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Bunya no Asayasu 文屋朝康 / Hyakunin isshu uba ga etoki 百人一首姥がゑとき (One Hundred Poems by One Hundred Poets, Explained by the Nurse)

  • Object type

  • Museum number

    1920,0514,0.1

  • Title (object)

    • Bunya no Asayasu 文屋朝康

    Title (series)

    • Hyakunin isshu uba ga etoki 百人一首姥がゑとき (One Hundred Poems by One Hundred Poets, Explained by the Nurse)
  • Description

    Colour woodblock print. Poem by Bunya no Asayasu, court pages in boat trying to keep it steady in the wind as they harvest lotus leaves

  • Producer name

  • Culture/period

  • Date

    • 1830s(late)
  • Production place

  • Materials

  • Technique

  • Dimensions

    • Height: 26.1 centimetres
    • Width: 37.1 centimetres
  • Inscriptions

      • Inscription Type

        inscription
      • Inscription Transliteration

        Hyakunin Isshu Uba ga Etoki
      • Inscription Comment

        series title
      • Inscription Type

        signature
      • Inscription Content

        前北斎卍
      • Inscription Transliteration

        Saki no Hokusai Manji
      • Inscription Type

        mark
      • Inscription Comment

        seal(publisher's.Eijudo)
  • Curator's comments

    Clark 2017

    Poem 37: Shira-tsuyu ni / kaze no fuki-shiku / aki no ta wa /
    tsuranuki tomenu / tama zo chirikeru (In the autumn fields /
    where the wind blows repeatedly / on the white
    dewdrops, / the gems, not strung together, / do scatter
    about indeed. Trans. Joshua Mostow.)
    Five court page-boys harvest lotus leaves from a pond.
    As two of them sort the harvest, another one strains to
    hook a final leaf before the wind carries their boat
    away, defeating the two inexperienced pole-men at the
    stern, who seem to be fighting each other more than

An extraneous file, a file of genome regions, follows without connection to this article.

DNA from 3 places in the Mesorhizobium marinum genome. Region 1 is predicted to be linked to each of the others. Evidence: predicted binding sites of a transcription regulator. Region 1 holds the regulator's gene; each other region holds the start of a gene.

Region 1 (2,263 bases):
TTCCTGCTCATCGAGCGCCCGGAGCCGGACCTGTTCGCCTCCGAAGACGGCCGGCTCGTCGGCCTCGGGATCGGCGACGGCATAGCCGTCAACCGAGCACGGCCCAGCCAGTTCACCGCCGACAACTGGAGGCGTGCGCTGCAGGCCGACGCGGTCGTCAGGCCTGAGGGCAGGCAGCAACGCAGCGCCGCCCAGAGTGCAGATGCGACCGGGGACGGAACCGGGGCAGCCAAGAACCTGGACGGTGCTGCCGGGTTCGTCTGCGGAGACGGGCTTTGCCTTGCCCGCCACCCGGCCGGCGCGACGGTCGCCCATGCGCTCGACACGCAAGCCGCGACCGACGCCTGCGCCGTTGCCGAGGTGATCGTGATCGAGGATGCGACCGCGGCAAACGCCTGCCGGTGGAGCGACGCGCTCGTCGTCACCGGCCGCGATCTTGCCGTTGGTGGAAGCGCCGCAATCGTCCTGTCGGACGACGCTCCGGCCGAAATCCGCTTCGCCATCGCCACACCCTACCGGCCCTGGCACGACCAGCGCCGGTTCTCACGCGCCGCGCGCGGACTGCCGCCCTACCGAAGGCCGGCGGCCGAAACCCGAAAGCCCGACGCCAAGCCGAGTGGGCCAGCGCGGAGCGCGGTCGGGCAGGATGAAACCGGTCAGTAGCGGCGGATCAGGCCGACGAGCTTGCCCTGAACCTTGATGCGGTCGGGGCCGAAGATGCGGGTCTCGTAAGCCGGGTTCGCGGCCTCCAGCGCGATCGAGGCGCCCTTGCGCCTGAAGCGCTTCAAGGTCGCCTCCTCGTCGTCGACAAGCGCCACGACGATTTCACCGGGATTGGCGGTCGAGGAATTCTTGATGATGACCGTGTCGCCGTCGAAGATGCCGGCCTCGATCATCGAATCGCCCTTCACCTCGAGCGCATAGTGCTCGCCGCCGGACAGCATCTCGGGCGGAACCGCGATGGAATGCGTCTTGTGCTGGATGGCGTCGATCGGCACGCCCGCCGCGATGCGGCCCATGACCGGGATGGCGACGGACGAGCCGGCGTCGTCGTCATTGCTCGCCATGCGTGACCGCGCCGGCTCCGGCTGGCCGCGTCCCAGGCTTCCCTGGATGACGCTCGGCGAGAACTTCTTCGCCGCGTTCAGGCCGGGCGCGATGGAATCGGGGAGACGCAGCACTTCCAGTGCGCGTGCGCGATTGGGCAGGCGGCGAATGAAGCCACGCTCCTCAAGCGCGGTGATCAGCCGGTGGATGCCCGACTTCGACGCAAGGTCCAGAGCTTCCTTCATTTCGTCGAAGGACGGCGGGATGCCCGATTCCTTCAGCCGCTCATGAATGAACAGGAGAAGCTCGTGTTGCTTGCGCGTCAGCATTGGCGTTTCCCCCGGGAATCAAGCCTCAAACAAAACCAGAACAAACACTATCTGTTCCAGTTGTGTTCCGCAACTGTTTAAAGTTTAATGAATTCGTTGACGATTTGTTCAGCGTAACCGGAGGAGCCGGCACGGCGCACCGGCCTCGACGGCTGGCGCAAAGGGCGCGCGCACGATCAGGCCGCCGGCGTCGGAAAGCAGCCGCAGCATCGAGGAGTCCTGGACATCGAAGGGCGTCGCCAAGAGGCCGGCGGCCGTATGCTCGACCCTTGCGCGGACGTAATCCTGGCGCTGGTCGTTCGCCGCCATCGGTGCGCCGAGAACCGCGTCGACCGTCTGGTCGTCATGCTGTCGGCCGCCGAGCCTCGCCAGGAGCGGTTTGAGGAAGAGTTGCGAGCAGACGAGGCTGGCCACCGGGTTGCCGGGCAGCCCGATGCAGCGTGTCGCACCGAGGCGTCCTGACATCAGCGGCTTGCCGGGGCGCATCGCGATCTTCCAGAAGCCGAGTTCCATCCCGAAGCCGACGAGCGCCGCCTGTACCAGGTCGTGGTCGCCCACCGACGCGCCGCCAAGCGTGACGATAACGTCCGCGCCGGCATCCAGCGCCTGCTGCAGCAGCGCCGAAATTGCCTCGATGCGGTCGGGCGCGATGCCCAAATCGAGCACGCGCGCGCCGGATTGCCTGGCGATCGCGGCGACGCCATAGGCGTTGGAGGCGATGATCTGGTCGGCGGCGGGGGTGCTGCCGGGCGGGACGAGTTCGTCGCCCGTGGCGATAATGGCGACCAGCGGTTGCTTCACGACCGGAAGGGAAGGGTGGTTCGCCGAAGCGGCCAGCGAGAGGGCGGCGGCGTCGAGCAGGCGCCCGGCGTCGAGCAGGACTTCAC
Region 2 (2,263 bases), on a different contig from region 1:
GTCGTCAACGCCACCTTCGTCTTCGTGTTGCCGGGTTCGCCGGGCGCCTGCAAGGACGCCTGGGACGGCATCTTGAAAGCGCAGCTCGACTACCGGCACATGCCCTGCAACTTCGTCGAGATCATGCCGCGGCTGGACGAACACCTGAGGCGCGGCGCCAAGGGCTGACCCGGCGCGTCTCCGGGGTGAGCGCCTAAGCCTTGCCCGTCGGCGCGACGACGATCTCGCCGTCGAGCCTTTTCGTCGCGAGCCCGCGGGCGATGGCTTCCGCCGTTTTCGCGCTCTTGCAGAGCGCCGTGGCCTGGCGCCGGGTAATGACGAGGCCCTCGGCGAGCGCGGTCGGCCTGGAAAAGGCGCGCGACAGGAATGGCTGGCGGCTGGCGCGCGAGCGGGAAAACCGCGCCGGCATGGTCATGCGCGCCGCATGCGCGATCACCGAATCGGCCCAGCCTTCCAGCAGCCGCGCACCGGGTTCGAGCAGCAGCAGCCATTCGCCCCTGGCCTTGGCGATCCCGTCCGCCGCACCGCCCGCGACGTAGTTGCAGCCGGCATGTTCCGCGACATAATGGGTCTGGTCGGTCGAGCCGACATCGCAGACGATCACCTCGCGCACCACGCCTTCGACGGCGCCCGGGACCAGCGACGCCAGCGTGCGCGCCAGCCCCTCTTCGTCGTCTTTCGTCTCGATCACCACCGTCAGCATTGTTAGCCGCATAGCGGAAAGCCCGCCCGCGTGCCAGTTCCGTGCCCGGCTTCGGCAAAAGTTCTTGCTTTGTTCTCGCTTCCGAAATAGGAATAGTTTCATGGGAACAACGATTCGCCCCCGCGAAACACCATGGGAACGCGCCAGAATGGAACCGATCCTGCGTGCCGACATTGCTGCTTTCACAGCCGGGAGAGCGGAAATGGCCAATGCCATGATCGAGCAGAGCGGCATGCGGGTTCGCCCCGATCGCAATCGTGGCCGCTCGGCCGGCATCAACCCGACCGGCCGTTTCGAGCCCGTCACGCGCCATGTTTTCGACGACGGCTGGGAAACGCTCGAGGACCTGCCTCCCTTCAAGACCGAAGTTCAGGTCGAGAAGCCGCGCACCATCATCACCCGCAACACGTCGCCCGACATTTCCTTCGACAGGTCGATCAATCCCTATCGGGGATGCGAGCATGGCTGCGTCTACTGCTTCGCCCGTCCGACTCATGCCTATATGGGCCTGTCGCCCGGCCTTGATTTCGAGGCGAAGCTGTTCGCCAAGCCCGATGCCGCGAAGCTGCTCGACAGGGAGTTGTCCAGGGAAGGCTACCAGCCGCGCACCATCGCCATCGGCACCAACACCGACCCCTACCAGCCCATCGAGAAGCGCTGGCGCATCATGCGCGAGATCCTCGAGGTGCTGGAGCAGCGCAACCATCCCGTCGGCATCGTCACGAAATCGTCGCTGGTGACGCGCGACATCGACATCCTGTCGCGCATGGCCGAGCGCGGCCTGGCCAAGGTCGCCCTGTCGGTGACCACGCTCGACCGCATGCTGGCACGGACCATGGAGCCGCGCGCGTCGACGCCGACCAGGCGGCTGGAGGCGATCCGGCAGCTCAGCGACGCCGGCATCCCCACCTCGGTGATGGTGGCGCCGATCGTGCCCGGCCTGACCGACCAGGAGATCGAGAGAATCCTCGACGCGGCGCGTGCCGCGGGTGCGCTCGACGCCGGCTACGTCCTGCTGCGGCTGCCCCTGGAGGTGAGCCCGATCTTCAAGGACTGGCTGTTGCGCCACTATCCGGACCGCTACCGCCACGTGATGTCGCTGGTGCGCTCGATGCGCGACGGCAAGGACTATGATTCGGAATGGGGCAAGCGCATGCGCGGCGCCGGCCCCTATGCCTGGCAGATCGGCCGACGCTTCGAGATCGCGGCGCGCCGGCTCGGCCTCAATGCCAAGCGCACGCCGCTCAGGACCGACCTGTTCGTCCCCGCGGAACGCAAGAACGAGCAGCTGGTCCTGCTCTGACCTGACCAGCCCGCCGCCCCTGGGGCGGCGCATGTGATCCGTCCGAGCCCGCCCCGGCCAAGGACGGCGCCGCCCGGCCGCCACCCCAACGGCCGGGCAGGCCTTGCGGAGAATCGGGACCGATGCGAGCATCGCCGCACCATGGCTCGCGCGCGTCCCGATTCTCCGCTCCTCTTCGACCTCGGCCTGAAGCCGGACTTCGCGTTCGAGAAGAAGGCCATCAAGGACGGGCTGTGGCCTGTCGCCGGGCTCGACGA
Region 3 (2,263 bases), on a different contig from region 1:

the wind. Asayasu’s poem revises the ancient
    association between dew and gems by imagining the
    ‘dew/gems’ in their natural state, ‘not strung together’,
    as yet untouched by human hands. Following the
    poem, Hokusai shows dewdrops on leaves, but transfers
    the scene from fields to a pond and employs light
    comedy to convey the strength of the wind. This and
    the previous print (cat. 139) seem to form a pair of
    boating scenes.

    More 

  • Bibliography

    • Clark 2017 140 bibliographic details
    • Keyes & Morse 2015 671 bibliographic details
  • Location

    Not on display

  • Exhibition history

    Exhibited:
    2017 Apr-Jul, London, BM, Japanese Galleries, 'Japan from prehistory to the present'

  • Subjects

  • Acquisition name

  • Acquisition date

    1920

  • Department

    Asia

  • Registration number

    1920,0514,0.1

Woodblock print.Classical literature. Rural landscape. The poem by Funya Yasuhide, women in boat trying to keep it steady in the wind. Nishiki-e on paper.

Recto

Woodblock print.Classical literature. Rural landscape. The poem by Funya Yasuhide, women in boat trying to keep it steady in the wind. Nishiki-e on paper.

Image description

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